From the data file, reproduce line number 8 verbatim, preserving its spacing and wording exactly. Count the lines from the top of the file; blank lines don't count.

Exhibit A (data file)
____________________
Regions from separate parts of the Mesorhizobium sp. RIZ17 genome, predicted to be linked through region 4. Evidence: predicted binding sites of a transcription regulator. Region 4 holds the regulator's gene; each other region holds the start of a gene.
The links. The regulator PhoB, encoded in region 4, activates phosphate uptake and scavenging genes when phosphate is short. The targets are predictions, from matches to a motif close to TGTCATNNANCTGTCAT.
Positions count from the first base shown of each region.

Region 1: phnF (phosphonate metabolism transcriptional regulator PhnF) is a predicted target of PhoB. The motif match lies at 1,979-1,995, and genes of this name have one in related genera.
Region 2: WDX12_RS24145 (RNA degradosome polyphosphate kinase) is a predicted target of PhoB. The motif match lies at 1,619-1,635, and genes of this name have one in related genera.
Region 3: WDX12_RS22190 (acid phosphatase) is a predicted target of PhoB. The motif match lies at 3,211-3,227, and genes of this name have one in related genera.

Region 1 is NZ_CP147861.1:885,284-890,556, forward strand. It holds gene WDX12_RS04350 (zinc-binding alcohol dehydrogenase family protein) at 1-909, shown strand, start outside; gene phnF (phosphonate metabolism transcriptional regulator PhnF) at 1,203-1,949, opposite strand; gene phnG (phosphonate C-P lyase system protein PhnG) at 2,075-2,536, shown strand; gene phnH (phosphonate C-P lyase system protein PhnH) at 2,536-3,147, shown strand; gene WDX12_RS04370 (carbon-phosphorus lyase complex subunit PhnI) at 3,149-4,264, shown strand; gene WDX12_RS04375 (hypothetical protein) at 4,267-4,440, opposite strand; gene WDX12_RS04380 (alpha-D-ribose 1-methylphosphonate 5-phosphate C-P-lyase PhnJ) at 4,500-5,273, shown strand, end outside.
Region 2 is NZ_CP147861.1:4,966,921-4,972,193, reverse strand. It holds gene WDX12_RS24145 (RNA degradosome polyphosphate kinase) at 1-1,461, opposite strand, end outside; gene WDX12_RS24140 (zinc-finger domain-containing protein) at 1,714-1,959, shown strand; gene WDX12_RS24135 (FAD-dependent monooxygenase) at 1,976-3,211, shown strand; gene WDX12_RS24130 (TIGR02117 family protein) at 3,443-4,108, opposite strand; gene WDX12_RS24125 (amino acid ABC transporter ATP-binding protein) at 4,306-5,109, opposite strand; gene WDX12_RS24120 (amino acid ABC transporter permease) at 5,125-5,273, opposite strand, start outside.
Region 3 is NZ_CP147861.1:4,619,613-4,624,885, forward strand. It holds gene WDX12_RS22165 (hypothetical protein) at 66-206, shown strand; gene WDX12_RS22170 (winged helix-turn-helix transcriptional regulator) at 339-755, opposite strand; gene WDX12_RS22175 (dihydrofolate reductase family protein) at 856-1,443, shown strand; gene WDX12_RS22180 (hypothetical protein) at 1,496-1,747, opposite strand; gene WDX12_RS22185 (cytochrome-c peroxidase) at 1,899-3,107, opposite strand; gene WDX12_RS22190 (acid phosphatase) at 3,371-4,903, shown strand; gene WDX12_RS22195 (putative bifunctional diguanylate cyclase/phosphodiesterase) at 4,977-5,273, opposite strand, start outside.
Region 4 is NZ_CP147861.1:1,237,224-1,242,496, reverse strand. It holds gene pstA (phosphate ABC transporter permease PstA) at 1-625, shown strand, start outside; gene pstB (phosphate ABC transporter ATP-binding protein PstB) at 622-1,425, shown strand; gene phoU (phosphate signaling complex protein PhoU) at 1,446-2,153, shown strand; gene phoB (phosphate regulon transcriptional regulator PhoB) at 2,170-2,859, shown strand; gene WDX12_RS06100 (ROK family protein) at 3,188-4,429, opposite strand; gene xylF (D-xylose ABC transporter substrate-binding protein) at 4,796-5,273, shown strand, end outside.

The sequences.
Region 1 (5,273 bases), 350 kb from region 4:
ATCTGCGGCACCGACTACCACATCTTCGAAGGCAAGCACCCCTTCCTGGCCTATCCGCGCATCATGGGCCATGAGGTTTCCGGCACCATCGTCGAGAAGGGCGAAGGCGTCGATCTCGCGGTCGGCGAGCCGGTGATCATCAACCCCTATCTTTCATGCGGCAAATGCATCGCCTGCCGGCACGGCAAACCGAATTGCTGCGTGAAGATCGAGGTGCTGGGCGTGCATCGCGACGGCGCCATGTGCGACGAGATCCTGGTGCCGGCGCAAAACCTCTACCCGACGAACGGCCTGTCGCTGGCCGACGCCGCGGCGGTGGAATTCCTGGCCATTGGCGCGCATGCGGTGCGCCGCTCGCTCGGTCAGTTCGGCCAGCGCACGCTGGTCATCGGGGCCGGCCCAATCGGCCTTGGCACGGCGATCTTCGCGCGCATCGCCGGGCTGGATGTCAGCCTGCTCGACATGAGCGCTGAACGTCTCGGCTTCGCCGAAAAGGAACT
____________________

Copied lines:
Region 2 is NZ_CP147861.1:4,966,921-4,972,193, reverse strand. It holds gene WDX12_RS24145 (RNA degradosome polyphosphate kinase) at 1-1,461, opposite strand, end outside; gene WDX12_RS24140 (zinc-finger domain-containing protein) at 1,714-1,959, shown strand; gene WDX12_RS24135 (FAD-dependent monooxygenase) at 1,976-3,211, shown strand; gene WDX12_RS24130 (TIGR02117 family protein) at 3,443-4,108, opposite strand; gene WDX12_RS24125 (amino acid ABC transporter ATP-binding protein) at 4,306-5,109, opposite strand; gene WDX12_RS24120 (amino acid ABC transporter permease) at 5,125-5,273, opposite strand, start outside.